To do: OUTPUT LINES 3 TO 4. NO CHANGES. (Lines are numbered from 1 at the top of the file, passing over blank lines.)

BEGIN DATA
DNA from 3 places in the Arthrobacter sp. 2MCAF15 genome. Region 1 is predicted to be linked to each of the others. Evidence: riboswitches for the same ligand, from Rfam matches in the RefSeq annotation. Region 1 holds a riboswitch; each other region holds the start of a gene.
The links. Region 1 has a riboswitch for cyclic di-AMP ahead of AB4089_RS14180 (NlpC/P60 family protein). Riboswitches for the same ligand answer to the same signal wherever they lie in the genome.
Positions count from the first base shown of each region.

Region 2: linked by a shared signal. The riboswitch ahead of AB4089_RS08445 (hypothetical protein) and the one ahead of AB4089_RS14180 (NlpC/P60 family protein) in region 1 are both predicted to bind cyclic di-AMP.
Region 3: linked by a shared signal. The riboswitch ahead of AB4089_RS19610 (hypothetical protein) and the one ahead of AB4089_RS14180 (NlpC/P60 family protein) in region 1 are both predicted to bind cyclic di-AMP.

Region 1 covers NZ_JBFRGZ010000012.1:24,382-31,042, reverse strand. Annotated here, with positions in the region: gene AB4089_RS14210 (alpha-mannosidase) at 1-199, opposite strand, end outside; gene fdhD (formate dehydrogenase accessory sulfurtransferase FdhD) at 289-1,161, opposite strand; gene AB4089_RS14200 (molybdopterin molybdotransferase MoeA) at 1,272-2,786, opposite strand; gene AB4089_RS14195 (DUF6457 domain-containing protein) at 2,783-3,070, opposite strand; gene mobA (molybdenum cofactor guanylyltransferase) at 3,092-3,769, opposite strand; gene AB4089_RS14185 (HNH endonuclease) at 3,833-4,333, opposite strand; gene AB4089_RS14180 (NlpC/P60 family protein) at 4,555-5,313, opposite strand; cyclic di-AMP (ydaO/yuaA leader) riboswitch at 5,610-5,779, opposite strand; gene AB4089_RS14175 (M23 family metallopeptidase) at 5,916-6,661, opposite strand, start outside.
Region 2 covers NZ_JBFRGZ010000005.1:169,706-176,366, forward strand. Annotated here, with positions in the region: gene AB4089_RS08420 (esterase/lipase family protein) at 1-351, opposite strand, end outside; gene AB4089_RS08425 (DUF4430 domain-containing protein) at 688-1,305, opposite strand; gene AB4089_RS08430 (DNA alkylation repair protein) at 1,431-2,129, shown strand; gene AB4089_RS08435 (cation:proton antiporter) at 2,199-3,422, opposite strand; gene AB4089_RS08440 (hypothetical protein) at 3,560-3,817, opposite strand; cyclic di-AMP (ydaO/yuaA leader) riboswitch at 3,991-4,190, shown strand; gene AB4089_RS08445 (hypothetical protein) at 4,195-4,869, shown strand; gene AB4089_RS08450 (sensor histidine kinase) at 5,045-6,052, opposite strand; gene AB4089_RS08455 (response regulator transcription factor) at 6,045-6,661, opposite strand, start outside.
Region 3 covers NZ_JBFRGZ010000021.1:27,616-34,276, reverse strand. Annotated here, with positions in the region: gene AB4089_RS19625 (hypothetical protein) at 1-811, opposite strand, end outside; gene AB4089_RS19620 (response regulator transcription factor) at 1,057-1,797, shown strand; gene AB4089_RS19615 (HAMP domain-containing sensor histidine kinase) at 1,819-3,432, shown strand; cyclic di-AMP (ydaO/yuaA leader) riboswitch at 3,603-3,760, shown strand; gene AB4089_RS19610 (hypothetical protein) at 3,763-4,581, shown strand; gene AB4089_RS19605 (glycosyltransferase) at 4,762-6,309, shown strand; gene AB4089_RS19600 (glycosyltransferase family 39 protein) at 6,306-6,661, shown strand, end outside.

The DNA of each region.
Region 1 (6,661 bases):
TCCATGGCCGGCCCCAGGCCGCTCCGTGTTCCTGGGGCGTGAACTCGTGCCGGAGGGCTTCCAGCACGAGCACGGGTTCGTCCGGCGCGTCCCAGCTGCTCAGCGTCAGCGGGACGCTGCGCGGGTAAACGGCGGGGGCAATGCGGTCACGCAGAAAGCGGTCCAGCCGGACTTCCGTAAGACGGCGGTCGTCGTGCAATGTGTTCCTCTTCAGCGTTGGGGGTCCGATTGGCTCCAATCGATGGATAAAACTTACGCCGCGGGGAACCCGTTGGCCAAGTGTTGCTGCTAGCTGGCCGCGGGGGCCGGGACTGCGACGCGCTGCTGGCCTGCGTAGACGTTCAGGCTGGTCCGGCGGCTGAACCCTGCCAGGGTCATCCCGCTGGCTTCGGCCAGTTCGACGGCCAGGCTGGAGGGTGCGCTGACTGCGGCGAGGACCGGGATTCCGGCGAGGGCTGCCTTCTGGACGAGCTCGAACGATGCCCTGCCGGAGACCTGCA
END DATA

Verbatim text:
Positions count from the first base shown of each region.

Region 2: linked by a shared signal. The riboswitch ahead of AB4089_RS08445 (hypothetical protein) and the one ahead of AB4089_RS14180 (NlpC/P60 family protein) in region 1 are both predicted to bind cyclic di-AMP.